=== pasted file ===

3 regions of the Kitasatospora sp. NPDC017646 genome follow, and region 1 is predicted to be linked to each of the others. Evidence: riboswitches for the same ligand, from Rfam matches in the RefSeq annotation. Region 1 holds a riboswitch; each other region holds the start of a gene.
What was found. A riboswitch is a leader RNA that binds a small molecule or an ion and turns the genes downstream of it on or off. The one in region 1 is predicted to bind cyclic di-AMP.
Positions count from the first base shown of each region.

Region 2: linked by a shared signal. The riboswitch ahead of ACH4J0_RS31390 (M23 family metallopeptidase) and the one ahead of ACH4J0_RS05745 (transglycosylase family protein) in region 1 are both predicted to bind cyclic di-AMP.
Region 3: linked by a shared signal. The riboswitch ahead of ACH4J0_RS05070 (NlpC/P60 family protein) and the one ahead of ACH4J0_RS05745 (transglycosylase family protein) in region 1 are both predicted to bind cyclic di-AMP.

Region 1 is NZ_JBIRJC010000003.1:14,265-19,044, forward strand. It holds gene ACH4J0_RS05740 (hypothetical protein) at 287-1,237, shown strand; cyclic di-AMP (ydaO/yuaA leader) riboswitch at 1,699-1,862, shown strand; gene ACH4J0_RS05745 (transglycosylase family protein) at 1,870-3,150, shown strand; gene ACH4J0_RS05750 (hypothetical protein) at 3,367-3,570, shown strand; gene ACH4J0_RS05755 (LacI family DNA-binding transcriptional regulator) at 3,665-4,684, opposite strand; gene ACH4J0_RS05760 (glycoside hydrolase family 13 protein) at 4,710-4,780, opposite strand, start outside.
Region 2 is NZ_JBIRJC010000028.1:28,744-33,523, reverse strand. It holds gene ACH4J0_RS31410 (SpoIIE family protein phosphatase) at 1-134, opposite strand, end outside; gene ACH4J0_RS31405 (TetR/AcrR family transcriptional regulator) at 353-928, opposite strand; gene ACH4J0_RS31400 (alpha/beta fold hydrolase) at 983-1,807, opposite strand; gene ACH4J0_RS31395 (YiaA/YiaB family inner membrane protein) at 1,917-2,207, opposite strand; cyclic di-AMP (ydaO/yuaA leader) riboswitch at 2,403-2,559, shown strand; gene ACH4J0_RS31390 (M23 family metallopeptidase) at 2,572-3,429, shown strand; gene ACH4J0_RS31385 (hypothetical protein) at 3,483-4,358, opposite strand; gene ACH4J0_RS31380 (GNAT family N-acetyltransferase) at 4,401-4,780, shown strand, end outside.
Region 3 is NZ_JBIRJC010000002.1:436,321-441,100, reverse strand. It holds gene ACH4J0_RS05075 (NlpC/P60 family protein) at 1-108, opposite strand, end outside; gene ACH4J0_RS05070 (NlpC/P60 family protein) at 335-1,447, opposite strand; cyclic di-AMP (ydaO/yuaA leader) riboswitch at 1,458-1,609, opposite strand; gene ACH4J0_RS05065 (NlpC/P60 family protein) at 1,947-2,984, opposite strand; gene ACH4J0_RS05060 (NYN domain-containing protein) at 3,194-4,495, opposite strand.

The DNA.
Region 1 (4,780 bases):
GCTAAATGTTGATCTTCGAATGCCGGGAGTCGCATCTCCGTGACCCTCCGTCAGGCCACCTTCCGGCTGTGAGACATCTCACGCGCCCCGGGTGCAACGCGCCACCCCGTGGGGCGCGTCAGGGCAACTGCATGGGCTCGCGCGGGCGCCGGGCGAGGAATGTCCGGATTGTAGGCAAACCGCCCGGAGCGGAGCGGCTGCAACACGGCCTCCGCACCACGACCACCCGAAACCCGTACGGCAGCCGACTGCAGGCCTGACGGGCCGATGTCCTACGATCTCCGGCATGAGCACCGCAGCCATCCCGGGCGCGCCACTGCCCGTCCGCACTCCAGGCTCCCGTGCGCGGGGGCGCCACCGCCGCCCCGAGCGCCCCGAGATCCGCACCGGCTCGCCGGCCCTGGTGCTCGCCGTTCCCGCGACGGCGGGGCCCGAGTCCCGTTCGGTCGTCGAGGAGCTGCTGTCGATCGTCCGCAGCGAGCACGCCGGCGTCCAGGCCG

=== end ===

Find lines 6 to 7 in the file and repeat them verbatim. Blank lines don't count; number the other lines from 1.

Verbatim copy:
Region 1 is NZ_JBIRJC010000003.1:14,265-19,044, forward strand. It holds gene ACH4J0_RS05740 (hypothetical protein) at 287-1,237, shown strand; cyclic di-AMP (ydaO/yuaA leader) riboswitch at 1,699-1,862, shown strand; gene ACH4J0_RS05745 (transglycosylase family protein) at 1,870-3,150, shown strand; gene ACH4J0_RS05750 (hypothetical protein) at 3,367-3,570, shown strand; gene ACH4J0_RS05755 (LacI family DNA-binding transcriptional regulator) at 3,665-4,684, opposite strand; gene ACH4J0_RS05760 (glycoside hydrolase family 13 protein) at 4,710-4,780, opposite strand, start outside.
Region 2 is NZ_JBIRJC010000028.1:28,744-33,523, reverse strand. It holds gene ACH4J0_RS31410 (SpoIIE family protein phosphatase) at 1-134, opposite strand, end outside; gene ACH4J0_RS31405 (TetR/AcrR family transcriptional regulator) at 353-928, opposite strand; gene ACH4J0_RS31400 (alpha/beta fold hydrolase) at 983-1,807, opposite strand; gene ACH4J0_RS31395 (YiaA/YiaB family inner membrane protein) at 1,917-2,207, opposite strand; cyclic di-AMP (ydaO/yuaA leader) riboswitch at 2,403-2,559, shown strand; gene ACH4J0_RS31390 (M23 family metallopeptidase) at 2,572-3,429, shown strand; gene ACH4J0_RS31385 (hypothetical protein) at 3,483-4,358, opposite strand; gene ACH4J0_RS31380 (GNAT family N-acetyltransferase) at 4,401-4,780, shown strand, end outside.